See the column on tax post filing index (PFI), distance to frontier (DTF), 100 being the highest score. The Philippines has a low score of 49.8 mainly due to VAT non-refund policy. Economies with scores of 63 and above either do not have VAT or have VAT but have low compliance time with paying their corporate income tax (CIT) (see table).

So a good compromise will be to bring the VAT back to 10% and remove all exemptions except for raw agricultural and fishery products.

Another observable point from the above numbers is that many countries in Asia (and other continents) were socialistic in their income tax policy, started after World War II until the 1980s. For instance in 1980, Malaysia, Thailand, and Taiwan have income tax rates of 60%, Philippines has 70% and South Korea has almost 90%. The faster pace of globalization from the late 1980s onwards made many governments realize that the Laffer Curve indeed is correct, that the higher the tax rate, the lower will be the business activities and overall tax revenues.

To plug endless fiscal irresponsibility also known as endless and yearly budget deficit that require endless search for higher taxes, certain public spending and subsidies must be cut and certain government offices and bureaucracies must shrink or be abolished. Governments should learn to live within their means, even live below their means, especially during years without crises so they can have fiscal surpluses and pay their ever-rising public debt stock.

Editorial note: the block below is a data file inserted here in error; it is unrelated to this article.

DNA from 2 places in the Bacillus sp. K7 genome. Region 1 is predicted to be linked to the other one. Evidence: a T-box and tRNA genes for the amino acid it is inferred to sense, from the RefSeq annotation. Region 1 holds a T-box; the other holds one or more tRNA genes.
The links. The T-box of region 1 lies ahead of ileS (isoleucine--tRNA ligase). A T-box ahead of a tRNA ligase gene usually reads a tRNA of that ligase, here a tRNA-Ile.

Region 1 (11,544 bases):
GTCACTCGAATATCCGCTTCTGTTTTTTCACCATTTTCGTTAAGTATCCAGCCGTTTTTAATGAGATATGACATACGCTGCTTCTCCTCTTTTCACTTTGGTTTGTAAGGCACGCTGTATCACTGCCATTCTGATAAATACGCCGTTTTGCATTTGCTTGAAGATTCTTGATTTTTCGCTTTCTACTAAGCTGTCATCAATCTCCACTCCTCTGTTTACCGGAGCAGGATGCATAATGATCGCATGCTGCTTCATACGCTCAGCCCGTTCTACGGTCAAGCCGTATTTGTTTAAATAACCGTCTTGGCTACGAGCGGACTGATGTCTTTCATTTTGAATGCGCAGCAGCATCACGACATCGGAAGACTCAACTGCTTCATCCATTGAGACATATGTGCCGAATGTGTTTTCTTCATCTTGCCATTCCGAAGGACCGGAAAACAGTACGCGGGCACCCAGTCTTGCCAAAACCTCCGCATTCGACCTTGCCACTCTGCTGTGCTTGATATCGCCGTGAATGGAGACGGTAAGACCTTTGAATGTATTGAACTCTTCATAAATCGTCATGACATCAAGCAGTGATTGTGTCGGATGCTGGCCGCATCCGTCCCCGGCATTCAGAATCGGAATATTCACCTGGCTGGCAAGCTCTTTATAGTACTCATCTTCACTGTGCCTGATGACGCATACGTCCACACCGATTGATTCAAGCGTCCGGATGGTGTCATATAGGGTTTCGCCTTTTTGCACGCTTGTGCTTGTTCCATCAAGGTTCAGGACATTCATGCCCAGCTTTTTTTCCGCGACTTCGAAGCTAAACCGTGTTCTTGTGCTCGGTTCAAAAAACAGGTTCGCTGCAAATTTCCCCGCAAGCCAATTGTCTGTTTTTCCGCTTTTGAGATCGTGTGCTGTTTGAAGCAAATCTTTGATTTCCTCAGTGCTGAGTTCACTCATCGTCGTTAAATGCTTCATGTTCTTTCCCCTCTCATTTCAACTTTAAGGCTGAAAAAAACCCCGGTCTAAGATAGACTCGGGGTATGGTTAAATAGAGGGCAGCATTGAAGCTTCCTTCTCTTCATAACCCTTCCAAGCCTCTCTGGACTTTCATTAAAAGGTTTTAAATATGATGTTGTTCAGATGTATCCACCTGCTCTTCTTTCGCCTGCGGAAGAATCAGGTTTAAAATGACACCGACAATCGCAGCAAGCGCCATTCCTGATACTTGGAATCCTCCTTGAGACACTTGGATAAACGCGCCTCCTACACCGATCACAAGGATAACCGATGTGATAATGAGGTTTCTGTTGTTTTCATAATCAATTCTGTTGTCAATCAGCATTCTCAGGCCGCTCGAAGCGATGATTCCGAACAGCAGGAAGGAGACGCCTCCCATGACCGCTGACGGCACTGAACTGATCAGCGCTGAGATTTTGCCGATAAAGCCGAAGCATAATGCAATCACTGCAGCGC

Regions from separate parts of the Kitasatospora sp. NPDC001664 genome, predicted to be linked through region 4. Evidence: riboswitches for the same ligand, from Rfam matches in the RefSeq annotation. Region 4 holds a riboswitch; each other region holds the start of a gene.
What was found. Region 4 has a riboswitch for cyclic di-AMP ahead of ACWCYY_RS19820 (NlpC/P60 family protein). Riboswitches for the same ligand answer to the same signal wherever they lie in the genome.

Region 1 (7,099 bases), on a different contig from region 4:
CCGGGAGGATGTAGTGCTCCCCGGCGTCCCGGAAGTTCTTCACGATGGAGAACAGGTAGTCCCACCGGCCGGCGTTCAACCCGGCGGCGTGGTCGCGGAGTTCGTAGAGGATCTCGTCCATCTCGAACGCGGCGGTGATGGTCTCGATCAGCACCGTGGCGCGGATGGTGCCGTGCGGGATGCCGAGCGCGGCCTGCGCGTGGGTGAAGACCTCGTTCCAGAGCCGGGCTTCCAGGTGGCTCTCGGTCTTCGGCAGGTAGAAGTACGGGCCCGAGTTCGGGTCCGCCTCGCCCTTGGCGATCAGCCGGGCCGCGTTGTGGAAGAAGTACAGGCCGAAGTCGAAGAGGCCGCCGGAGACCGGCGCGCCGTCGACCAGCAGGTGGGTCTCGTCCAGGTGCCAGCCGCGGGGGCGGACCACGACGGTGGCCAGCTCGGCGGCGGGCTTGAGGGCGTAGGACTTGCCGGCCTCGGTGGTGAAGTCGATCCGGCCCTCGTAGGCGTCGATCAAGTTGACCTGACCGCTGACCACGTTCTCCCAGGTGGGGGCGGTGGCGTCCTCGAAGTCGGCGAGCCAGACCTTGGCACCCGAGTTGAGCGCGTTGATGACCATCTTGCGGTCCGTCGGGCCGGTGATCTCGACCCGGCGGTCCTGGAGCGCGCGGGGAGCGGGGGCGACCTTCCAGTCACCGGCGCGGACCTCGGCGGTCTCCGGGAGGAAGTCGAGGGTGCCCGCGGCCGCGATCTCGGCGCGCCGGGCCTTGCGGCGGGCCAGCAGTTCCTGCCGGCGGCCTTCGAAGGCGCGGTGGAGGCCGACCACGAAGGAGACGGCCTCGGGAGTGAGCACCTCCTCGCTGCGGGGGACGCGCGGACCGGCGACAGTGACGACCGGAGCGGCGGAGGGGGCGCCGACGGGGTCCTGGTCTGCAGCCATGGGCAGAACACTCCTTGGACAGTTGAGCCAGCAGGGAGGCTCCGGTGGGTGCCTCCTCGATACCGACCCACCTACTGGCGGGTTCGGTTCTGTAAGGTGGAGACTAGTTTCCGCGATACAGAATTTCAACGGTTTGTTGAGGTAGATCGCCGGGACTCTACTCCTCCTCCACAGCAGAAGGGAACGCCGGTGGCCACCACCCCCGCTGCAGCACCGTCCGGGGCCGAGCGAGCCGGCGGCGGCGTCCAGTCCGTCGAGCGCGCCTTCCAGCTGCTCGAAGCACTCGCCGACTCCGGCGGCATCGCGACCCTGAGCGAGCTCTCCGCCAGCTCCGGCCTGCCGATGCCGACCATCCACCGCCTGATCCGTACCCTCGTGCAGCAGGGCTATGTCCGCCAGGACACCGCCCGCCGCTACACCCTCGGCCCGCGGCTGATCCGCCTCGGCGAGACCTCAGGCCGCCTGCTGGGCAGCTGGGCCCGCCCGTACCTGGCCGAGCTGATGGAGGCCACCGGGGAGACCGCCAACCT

Bienvenido Oplas, Jr. is the head of Minimal Government Thinkers and a Fellow of SEANET. Both institutes are members of EFN-Asia.


Presentation at Ateneo Ignite’s Tax Exchange

I made this presentation at Ateneo  more than two months ago. The 24-slides presentation is available at my slideshare account. I will show a few slides here.

I got this photo from Mon Abrea, a famous tax consultant and tax simplification advocate. This  is after the event.


Our tax system is among  the highest, most envy-inspired in Asia. Data from WB-PWC’s Paying Taxes 2016 Report.

These + other tables mean…